As markets eagerly await a decision from the European Central Bank (ECB), which holds its policy meeting on Thursday, Robert Zoellick, former president of the World Bank, warned that monetary easing will do little to solve the region’s debt crisis.
“Monetary policy fundamentally buys time. It doesn't deal with the fundamentals,” Zoellick told CNBC in Singapore on Monday.
Following ECB President Mario Draghi’s pledge last week to do “whatever it takes” to protect the euro zone from collapse, there were news reports on Friday that he was discussing a rate cut and new liquidity program, among other measures.
Zoellick, however, said what is most critical right now is that debt-laden nations like Spain and Italy implement fiscal and structural reforms.
“They have to make reforms. The Germans are right, they (Spain and Italy) have to fix their fiscal situation, but also structural reforms for competitiveness,” he said.
He added that euro zone nations need to ensure that Spain and Italy have access to funding as they carry out their reforms — through measures such as the European Stability Mechanism or euro bonds.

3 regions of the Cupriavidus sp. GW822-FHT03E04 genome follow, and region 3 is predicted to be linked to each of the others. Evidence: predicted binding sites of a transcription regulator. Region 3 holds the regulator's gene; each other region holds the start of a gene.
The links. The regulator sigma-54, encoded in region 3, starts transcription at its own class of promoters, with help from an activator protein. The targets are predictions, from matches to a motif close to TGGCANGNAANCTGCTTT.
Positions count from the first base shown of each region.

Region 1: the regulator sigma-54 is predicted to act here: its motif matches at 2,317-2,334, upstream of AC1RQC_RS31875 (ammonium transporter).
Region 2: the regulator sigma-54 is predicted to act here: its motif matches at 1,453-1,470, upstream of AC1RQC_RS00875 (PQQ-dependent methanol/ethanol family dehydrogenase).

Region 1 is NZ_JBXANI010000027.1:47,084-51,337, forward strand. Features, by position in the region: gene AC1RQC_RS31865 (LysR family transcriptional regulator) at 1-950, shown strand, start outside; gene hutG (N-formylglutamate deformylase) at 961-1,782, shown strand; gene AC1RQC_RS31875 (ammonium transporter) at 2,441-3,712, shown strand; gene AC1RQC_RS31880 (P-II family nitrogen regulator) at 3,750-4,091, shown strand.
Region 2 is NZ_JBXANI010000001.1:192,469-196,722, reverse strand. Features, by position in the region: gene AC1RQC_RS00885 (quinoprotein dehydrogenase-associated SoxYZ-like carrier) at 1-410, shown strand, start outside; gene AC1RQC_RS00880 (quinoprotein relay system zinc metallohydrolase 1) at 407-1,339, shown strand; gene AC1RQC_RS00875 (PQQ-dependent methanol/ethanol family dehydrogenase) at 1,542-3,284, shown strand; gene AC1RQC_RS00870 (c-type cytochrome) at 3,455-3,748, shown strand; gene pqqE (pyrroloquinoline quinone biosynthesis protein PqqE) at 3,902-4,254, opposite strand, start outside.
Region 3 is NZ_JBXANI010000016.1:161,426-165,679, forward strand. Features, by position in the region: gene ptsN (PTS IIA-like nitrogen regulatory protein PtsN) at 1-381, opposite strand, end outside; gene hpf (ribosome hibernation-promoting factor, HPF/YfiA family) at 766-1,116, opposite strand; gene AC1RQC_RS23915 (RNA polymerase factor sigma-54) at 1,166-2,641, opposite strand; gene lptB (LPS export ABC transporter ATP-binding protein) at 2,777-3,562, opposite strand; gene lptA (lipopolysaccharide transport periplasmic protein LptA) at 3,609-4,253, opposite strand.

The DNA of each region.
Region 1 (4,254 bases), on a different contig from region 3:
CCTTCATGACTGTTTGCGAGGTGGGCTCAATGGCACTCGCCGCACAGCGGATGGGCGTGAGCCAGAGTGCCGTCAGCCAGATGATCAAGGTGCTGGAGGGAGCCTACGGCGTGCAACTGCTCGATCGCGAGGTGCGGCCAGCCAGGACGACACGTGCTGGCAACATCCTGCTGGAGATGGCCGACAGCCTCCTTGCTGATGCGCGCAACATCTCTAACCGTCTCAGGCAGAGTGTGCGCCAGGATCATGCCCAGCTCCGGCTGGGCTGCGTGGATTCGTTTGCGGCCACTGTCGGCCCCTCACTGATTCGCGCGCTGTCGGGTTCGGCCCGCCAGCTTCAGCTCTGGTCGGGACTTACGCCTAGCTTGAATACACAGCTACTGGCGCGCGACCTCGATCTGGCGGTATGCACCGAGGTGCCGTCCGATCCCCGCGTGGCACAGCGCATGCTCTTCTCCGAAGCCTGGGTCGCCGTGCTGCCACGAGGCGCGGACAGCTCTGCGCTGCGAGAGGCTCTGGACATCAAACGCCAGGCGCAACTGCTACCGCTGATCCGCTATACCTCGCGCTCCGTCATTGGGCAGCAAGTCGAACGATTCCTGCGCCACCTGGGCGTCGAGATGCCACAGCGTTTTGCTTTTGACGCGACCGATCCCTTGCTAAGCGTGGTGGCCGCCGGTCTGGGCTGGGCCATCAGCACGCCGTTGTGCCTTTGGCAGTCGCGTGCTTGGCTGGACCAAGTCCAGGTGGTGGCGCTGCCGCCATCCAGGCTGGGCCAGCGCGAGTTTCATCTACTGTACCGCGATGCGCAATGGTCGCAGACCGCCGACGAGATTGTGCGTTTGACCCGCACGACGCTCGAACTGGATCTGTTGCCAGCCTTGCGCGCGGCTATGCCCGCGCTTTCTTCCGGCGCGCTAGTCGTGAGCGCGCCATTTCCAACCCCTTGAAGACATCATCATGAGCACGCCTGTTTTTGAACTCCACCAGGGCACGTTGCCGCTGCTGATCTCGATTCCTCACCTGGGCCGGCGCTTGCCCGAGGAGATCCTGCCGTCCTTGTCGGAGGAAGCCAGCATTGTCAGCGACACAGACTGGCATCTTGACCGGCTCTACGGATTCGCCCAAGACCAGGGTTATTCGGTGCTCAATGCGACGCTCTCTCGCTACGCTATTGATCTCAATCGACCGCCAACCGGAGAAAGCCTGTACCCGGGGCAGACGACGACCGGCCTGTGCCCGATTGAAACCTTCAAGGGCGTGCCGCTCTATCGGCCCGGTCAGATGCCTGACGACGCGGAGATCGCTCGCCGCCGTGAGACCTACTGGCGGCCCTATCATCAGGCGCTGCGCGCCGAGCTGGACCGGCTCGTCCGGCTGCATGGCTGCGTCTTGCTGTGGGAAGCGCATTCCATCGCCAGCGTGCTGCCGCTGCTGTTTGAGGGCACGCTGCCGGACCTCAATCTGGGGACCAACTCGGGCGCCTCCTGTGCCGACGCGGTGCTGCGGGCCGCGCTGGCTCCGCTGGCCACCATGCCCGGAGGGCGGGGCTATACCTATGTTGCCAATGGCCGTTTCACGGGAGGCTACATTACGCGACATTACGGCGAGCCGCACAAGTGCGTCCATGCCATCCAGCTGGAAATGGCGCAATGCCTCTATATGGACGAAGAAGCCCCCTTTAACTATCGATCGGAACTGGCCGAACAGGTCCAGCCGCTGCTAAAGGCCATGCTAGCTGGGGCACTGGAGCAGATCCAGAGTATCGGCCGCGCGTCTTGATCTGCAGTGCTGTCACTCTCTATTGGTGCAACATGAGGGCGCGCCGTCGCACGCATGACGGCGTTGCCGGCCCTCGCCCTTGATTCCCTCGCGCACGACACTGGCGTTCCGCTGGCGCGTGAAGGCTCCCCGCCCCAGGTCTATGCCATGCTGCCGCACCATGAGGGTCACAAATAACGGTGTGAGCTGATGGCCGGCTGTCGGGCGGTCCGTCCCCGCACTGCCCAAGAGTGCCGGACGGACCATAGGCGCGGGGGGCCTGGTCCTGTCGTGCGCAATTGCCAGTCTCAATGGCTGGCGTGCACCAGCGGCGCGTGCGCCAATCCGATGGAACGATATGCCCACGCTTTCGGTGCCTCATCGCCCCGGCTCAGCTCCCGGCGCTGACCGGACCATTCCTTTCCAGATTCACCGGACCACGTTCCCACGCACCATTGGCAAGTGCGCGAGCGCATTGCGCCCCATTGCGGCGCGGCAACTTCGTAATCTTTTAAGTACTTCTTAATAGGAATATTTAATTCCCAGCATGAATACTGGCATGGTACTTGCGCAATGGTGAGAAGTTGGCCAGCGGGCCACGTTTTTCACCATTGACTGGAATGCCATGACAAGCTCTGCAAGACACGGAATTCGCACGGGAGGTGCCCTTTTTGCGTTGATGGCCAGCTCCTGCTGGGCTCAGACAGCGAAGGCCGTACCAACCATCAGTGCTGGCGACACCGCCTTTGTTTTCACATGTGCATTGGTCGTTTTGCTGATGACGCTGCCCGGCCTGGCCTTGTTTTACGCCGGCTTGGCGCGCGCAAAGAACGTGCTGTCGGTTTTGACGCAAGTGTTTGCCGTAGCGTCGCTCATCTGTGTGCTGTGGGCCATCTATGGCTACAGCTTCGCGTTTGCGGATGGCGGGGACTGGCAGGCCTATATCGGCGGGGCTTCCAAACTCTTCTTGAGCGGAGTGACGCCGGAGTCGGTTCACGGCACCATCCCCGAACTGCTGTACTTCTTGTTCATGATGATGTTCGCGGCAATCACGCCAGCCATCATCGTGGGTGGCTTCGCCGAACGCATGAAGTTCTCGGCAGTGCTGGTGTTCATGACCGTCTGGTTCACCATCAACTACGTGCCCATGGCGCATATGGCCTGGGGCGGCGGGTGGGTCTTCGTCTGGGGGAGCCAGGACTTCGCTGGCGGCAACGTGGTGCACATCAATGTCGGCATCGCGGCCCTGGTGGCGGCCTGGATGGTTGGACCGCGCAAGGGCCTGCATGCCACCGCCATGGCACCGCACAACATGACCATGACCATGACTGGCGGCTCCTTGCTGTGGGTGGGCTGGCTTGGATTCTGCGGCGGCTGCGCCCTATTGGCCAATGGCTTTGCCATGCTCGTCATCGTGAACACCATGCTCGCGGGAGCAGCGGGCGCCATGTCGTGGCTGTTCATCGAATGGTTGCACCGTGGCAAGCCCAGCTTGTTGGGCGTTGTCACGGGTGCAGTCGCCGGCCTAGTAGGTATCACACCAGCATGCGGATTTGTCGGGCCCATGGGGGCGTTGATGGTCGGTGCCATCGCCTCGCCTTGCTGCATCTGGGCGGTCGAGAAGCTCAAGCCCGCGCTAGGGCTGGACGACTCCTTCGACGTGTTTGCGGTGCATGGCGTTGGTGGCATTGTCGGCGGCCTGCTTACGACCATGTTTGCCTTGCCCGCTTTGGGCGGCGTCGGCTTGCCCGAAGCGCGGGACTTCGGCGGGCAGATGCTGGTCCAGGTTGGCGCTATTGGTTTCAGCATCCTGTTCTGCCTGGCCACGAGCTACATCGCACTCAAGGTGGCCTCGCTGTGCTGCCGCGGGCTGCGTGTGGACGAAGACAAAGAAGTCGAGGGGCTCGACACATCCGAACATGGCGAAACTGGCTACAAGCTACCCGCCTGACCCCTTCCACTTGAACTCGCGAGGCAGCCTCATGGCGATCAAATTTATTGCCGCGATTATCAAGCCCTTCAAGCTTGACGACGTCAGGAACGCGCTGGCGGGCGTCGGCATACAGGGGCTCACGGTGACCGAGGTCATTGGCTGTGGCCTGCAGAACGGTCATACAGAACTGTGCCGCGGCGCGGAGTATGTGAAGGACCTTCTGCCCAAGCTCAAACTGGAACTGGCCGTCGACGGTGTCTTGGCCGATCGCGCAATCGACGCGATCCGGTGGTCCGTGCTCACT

“The most difficult issue is (avoiding a) mismatch between the time that the reforms will take effect and their financing,” he said.
In addition to this, he said ailing Spanish and Italian banks must be recapitalized. The European Union earlier this month agreed to lend up to 100 billion euros ($125 billion) to rescue Spanish banks.
Role of the US in Debt Crisis
Discussing the role of the U.S. in solving the European debt crisis, Zoellick says first and foremost, America has to get its own fiscal house in order.
“The tendency is to kick the can down the path and maintain the status quo through inaction. That won't work this time,” he said. “There's over a trillion dollars in spending cuts that will be made in defense and non-defense unless you act.”
By the end of the year, if Congress and President Barack Obama cannot agree on deficit-reduction targets, a series of tax increases and automatic budget cuts are set to kick in.
If the U.S. is successful in reining in its budget deficit, it would be a big boost in confidence for global markets, Zoellick added.
—By CNBC's Ansuya Harjani